World Poetry Day History
World Poetry Day seeks to promote linguistic diversity and expression through poetry. The day also serves to encourage poetry, promote its teaching and support publishers involved in its dissemination. Poetry is a type of artistic expression that emphasizes feelings and ideas by using different styles and rhythms. The United Nations believes that poetry is an affirmation of our common humanity and proves that all humans everywhere share the same questions and feelings.
World Poetry Day was proclaimed by UNESCO in 1999 in an effort to support creative expression and endangered languages. It is celebrated annually on March 21st.
World Poetry Day Facts & Quotes
- The oldest love poem in the world was written on a clay tablet during the Sumerian times, which was around 3500 BC.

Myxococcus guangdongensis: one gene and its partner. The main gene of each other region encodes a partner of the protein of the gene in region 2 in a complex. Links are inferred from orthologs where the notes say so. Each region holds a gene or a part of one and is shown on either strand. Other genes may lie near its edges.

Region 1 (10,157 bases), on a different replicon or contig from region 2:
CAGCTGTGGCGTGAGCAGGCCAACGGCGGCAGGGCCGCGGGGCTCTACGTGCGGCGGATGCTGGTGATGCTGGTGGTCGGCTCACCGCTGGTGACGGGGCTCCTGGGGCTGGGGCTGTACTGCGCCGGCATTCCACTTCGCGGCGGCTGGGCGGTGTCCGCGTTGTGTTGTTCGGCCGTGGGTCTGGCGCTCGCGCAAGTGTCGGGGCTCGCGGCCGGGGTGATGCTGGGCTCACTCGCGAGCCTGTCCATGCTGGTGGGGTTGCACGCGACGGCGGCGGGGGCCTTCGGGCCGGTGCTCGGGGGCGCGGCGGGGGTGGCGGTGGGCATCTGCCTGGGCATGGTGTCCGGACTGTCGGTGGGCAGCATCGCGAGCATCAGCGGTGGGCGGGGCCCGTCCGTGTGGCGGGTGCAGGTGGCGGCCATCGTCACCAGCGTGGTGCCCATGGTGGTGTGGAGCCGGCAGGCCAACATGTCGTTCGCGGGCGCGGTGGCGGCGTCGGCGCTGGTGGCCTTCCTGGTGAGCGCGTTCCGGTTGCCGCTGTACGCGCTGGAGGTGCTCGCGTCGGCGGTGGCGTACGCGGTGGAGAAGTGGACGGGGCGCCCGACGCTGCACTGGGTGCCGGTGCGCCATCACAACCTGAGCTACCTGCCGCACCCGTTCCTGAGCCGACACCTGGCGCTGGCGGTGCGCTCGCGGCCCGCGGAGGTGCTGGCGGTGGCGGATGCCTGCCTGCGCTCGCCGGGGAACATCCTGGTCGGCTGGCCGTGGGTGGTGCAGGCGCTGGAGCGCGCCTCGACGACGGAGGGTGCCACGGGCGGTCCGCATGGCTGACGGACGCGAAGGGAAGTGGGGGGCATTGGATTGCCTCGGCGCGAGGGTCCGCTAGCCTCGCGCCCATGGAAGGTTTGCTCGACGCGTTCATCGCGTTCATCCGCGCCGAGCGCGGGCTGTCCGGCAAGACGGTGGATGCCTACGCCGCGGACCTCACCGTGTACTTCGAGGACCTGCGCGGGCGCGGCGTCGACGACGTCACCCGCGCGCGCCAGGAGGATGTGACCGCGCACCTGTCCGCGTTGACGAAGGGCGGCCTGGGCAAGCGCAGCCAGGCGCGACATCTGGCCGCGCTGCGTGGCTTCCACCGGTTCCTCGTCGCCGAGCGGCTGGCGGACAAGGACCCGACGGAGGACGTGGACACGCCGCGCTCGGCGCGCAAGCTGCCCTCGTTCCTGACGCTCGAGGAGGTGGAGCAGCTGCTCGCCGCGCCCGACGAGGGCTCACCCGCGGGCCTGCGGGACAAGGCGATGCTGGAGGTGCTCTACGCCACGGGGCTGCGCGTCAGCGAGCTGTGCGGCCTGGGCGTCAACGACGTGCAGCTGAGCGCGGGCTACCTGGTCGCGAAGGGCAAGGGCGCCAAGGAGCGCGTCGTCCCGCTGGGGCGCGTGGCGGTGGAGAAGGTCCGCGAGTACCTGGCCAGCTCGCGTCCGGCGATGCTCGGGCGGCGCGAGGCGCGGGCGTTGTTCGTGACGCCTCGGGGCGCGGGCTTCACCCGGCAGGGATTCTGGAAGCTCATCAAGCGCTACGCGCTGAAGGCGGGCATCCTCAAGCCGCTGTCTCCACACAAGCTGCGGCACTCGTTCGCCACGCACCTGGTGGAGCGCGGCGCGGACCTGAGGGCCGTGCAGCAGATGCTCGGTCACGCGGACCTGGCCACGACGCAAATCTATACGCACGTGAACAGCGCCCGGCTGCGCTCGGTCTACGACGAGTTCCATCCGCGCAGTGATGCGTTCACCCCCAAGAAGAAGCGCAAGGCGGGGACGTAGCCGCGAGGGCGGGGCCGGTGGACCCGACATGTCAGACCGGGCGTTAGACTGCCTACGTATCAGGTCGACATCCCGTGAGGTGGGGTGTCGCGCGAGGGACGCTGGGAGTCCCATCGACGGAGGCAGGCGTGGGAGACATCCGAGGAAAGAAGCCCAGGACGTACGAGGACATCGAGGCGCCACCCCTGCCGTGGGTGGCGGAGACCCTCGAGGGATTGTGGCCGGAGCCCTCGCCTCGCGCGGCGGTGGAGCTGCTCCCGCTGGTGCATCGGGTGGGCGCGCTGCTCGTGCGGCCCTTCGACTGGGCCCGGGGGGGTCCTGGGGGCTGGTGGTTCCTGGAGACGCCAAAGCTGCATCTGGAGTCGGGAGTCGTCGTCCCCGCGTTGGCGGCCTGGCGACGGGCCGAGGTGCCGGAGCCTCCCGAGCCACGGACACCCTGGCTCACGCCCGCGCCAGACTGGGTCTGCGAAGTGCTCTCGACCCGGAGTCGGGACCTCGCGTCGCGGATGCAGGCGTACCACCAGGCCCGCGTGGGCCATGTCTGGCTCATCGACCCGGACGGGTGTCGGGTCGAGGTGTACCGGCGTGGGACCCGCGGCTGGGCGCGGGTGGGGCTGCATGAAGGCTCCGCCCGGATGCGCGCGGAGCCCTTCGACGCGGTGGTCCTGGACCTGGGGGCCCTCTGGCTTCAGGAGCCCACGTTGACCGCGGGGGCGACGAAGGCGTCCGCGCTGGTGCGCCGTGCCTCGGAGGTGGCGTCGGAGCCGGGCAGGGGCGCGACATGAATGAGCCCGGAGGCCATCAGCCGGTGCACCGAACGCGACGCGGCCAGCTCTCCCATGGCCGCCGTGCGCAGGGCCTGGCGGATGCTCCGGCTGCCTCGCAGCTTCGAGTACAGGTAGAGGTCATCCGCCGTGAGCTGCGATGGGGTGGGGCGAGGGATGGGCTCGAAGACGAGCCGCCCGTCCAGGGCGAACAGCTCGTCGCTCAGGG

- Despite having his work as a playwright praised most, William Shakespeare also wrote several poems that have been equally well received, studied and analyzed for centuries by academics and people alike.
- Poetry slam was started by poet Marc Smith in 1986 at a Chicago Jazz Club. It is typically scored on a scale of 1-10 by a panel of judges.
- Mahabharata is the longest poem in the world. The Indian epic poem contains about 1.8 million words.
Poetry is truth in its Sunday clothes. – Joseph Roux, French priest and poet
World Poetry Day Top Events and Things to Do
- Read up about riddles, rhymes, limericks and sonnets and then try to write your very own original poem. Once written, share it on social media as a picture or a note.
- Spread awareness by using the hashtags #WorldPoetryDay, #PoetryDay and #WPD.
- Read a famous poem, such as: Dante’s Inferno, Phenomenal Woman or A Dream Within a Dream.
- Go see a poetry slam show. It is usually dramatic performances, reciting original poetry and is considered to be one of the most interesting ways of engaging poetry.
- Revisit your childhood by reading Dr. Seuss' books. Dr. Seuss was a famous poet and arguably the world's favorite children's author. Read Green Eggs and Ham, One Fish, Two Fish, Red Fish, Blue Fish and Oh, The Places You'll Go.